Wednesday, 19 July 2017

BLOG TOUR: The Summer of Serendipity by Ali McNamara


The Blurb:
One summer, property seeker, Serendipity Parker finds herself on the beautiful west coast of Ireland, hunting for a home for a wealthy Irish client. But when she finds the perfect house in the small town of Ballykiltara, there’s a problem; nobody seems to know who owns it.

‘The Welcome House’ is a local legend. Its front door is always open for those in need of shelter, and there’s always a plentiful supply of food in the cupboards for the hungry or poor.
While Ren desperately tries to find the owner to see if she can negotiate a sale, she begins to delve deeper into the history and legends that surround the old house and the town. But for a woman who has always been focussed on her work, she’s remarkably distracted by Finn, the attractive manager of the local hotel.

But will she ever discover the real truth behind the mysterious ‘Welcome House’? Or will the house cast its magical spell over Ren and help her to find true happiness?

Review:
I loved this book from start to finish, everything from the brilliantly written characters to the amazing scenery to the humour that is contained within the pages of The Summer of Serendipity, are what make this book a winner.

The Summer of Serendipity is the perfect summer read for this year and is a book that I found very hard to put down once I picked it up and started reading.  The thing I loved the most about this book is the fact that it is set in Killarney, Co. Kerry which is about a thirty minute drive from where I live and is extrememly close to where I work.  I loved being able to lose myself in this book and being able to picture the surroundings in my mind, while knowing that the story that I was losing myself in was also so far removed from the real place, that it was still such a sense of escapism for me.  Ali has done such a good job in making the town come to life and has really captured the sparkle of the town, showing why it is so popular.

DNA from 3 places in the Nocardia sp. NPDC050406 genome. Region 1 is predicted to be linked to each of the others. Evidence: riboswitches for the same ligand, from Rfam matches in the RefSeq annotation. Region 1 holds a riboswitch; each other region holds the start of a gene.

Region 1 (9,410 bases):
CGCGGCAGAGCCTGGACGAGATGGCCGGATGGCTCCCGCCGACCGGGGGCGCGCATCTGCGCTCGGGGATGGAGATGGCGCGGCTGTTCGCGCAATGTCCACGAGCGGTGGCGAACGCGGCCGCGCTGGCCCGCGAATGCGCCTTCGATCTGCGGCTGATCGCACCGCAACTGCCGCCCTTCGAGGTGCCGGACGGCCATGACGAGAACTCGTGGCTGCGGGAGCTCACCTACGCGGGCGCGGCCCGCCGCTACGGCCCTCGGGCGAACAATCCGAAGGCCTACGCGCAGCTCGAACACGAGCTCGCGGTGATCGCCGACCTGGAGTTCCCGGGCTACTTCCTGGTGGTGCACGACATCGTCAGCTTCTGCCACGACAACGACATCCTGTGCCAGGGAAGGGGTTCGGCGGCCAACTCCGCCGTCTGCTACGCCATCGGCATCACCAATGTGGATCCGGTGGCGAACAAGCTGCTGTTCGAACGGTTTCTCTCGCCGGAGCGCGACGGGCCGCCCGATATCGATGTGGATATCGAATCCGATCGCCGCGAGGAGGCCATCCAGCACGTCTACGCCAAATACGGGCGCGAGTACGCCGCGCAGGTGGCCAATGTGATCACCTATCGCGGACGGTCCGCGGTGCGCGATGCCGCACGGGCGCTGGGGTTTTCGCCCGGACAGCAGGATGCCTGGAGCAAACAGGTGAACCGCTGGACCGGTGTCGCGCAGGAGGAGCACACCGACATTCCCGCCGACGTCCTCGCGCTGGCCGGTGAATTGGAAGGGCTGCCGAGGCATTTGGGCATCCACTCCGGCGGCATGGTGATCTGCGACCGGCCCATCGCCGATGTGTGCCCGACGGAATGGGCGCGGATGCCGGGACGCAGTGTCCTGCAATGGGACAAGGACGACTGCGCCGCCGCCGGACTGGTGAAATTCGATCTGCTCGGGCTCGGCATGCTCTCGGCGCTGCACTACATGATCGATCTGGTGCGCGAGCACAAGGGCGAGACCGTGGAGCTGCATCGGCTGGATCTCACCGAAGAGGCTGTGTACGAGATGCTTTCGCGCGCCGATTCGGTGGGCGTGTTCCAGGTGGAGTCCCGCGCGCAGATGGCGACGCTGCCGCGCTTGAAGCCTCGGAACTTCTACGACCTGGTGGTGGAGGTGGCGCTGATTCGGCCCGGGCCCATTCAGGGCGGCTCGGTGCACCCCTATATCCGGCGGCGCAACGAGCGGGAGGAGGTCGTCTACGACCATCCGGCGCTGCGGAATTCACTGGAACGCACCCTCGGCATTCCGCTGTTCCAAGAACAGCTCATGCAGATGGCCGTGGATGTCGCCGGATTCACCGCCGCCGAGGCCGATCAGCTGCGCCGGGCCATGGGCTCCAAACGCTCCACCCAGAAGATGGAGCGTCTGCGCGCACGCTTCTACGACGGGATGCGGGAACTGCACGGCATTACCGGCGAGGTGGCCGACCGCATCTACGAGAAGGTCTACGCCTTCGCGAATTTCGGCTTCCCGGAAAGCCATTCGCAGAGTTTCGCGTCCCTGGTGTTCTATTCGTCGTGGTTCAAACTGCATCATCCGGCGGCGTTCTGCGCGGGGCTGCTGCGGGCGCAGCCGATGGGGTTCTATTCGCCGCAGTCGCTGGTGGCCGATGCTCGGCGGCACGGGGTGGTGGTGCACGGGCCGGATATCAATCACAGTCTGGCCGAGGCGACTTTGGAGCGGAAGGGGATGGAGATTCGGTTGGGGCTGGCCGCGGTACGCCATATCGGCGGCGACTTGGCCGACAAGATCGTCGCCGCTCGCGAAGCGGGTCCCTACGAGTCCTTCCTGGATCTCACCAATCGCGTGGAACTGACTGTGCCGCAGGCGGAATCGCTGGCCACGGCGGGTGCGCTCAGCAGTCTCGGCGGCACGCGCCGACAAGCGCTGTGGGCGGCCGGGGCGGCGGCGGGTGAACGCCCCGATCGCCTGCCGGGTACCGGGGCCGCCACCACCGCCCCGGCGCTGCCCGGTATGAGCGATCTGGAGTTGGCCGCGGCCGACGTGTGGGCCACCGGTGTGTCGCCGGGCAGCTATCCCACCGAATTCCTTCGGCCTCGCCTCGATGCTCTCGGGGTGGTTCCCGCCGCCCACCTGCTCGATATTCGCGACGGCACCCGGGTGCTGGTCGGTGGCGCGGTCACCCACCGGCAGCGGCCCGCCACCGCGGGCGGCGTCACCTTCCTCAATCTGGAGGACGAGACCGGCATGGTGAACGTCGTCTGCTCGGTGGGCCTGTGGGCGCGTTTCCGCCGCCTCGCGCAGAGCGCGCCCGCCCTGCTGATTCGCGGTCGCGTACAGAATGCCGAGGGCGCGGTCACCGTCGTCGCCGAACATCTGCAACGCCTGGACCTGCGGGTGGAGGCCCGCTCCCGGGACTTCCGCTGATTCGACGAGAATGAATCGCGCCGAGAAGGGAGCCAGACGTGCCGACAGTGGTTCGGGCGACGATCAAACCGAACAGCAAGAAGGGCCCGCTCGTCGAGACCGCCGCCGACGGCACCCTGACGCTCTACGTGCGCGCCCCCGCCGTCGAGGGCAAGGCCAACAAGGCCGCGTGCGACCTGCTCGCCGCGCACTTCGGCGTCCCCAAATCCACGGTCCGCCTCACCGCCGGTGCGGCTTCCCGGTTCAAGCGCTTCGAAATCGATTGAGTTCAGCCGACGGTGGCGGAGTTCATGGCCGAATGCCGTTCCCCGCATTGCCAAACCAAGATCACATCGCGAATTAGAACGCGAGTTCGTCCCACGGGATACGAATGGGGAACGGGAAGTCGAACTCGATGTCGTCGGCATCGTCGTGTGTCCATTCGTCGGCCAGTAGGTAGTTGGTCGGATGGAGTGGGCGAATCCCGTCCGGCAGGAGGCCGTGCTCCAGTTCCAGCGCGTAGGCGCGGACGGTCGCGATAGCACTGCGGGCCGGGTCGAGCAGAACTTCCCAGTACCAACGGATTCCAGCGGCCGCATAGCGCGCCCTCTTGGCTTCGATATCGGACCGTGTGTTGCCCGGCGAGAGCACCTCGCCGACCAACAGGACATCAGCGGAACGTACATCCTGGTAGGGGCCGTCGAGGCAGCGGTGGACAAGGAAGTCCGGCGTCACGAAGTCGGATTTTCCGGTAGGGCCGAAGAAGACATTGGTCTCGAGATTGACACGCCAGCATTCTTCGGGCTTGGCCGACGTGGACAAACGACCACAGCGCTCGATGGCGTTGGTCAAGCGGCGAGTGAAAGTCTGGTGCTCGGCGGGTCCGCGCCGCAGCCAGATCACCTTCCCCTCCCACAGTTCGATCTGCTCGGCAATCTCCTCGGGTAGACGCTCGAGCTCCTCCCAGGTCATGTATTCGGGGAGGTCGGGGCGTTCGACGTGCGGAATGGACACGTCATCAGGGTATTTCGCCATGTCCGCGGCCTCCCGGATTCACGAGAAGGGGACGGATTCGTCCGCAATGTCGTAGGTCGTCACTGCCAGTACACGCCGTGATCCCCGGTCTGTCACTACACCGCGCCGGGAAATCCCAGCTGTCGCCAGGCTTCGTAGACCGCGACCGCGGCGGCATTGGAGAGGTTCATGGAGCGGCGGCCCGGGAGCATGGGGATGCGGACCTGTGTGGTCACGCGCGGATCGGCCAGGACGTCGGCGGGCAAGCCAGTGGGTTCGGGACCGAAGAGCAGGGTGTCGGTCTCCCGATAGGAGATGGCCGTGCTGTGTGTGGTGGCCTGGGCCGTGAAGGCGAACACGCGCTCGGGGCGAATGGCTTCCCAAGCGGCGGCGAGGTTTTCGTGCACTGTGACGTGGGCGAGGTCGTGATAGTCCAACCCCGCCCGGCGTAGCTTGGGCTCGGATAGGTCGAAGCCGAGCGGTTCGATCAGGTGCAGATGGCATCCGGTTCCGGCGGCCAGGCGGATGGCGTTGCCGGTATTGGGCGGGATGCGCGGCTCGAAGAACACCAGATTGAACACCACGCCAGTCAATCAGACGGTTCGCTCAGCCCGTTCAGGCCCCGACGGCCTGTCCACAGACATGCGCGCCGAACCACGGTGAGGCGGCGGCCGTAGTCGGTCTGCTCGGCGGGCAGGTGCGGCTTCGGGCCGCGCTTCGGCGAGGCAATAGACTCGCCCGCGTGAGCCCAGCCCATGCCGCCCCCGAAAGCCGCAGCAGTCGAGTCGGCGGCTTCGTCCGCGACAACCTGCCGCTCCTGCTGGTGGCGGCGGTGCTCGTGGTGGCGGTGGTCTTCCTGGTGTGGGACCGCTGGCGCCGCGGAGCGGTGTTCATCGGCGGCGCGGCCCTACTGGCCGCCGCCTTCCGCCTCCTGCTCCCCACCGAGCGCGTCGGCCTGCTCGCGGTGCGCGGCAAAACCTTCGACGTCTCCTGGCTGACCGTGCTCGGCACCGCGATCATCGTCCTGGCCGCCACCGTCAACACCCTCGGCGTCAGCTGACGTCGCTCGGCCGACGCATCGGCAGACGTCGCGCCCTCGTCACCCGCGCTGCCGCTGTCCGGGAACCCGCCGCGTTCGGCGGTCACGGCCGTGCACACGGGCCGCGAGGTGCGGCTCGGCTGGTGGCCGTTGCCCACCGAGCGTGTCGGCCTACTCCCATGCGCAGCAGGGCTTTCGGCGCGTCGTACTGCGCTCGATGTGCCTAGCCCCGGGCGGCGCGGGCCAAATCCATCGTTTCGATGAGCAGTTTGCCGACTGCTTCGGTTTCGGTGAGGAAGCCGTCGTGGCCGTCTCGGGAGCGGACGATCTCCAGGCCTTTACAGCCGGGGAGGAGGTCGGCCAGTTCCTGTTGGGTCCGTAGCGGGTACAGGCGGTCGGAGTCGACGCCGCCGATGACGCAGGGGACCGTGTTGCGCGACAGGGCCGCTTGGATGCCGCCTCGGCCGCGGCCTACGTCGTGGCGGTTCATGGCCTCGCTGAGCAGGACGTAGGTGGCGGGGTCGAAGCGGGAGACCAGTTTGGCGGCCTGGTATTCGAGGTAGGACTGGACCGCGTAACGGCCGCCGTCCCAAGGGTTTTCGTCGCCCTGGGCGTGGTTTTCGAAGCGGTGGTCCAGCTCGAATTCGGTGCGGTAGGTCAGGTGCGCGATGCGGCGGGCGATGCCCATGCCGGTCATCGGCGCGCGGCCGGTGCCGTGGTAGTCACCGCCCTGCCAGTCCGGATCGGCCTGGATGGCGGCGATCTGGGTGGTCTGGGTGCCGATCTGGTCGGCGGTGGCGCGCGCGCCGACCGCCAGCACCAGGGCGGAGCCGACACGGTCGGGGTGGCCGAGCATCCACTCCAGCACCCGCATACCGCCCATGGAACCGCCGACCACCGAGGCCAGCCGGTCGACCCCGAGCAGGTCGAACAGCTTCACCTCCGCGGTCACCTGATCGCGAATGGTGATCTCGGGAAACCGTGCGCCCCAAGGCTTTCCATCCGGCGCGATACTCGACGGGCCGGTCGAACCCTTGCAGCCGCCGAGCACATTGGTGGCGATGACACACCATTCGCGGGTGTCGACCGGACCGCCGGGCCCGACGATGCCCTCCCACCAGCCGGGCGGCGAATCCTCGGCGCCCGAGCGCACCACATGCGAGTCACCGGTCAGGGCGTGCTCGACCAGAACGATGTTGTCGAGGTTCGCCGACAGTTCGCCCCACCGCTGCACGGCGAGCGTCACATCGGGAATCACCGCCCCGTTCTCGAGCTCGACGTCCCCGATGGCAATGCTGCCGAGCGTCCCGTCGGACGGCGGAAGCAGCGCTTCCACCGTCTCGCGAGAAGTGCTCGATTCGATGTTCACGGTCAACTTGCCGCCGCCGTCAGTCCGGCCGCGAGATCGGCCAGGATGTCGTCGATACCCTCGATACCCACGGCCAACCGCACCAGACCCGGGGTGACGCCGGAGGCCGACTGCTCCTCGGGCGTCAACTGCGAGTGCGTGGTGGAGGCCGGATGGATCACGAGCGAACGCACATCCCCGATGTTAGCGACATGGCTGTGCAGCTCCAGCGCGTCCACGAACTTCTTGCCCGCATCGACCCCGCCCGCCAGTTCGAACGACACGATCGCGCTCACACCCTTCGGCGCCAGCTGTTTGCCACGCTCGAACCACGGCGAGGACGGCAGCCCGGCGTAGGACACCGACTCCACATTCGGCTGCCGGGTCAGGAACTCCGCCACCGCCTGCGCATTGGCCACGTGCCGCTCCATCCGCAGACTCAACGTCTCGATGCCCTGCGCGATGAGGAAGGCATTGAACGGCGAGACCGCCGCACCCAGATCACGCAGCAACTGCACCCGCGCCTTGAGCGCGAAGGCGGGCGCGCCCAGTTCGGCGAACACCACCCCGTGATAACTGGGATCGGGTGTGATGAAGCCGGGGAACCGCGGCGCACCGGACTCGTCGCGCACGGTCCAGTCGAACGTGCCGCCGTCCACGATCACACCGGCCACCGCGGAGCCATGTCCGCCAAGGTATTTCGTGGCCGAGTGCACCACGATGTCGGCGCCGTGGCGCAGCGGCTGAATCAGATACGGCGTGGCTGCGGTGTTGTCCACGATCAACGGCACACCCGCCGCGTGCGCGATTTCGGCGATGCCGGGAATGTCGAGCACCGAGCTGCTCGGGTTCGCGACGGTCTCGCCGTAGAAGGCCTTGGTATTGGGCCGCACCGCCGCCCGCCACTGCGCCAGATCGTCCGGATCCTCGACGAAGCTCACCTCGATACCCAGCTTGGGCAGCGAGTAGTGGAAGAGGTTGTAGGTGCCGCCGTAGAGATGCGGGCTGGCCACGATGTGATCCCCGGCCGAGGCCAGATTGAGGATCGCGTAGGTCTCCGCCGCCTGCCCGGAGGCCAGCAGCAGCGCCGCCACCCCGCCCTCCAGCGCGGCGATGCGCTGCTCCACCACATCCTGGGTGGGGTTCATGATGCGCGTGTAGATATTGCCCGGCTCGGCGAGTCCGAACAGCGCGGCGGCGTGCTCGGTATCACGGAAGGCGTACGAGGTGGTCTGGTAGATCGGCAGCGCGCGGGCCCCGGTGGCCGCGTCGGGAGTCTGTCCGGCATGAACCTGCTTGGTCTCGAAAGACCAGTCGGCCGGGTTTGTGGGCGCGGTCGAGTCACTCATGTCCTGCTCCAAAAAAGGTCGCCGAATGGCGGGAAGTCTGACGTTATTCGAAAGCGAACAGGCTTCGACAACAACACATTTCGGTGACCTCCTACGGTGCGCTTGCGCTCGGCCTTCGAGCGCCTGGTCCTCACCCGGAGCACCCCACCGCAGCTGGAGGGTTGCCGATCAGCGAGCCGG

Serendipity is one of the best female leads that I have had the pleasure of reading.  She has everything that is looked for in a leading lady and she is hands down the thing that makes this book as special as it is.  I fell in love with all of the characters in this novel and being Irish myself, I was very impressed with how well written the Irish characters were and how perfectly the culture was captured.

I really can't recommend this book enough, it will make you laugh and have you smiling from ear to ear throughout.  There wasn't one thing about this book that I didn't like.

4 stars.

About the Author:
Ali McNamara attributes her over-active and very vivid imagination to one thing – being an only child. Time spent dreaming up adventures when she was young has left her with a head bursting with stories waiting to be told.
When stories she wrote for fun on Ronan Keating’s website became so popular they were sold as a fundraising project for his cancer awareness charity, Ali realised that not only was writing something she enjoyed doing, but something others enjoyed reading too. www.alimcnamara.co.uk | @AliMcNamara


You can catch the other blog tour posts here:


Tuesday, 11 July 2017

BLOG TOUR: Summer's Lease by Carrie Elks




The Blurb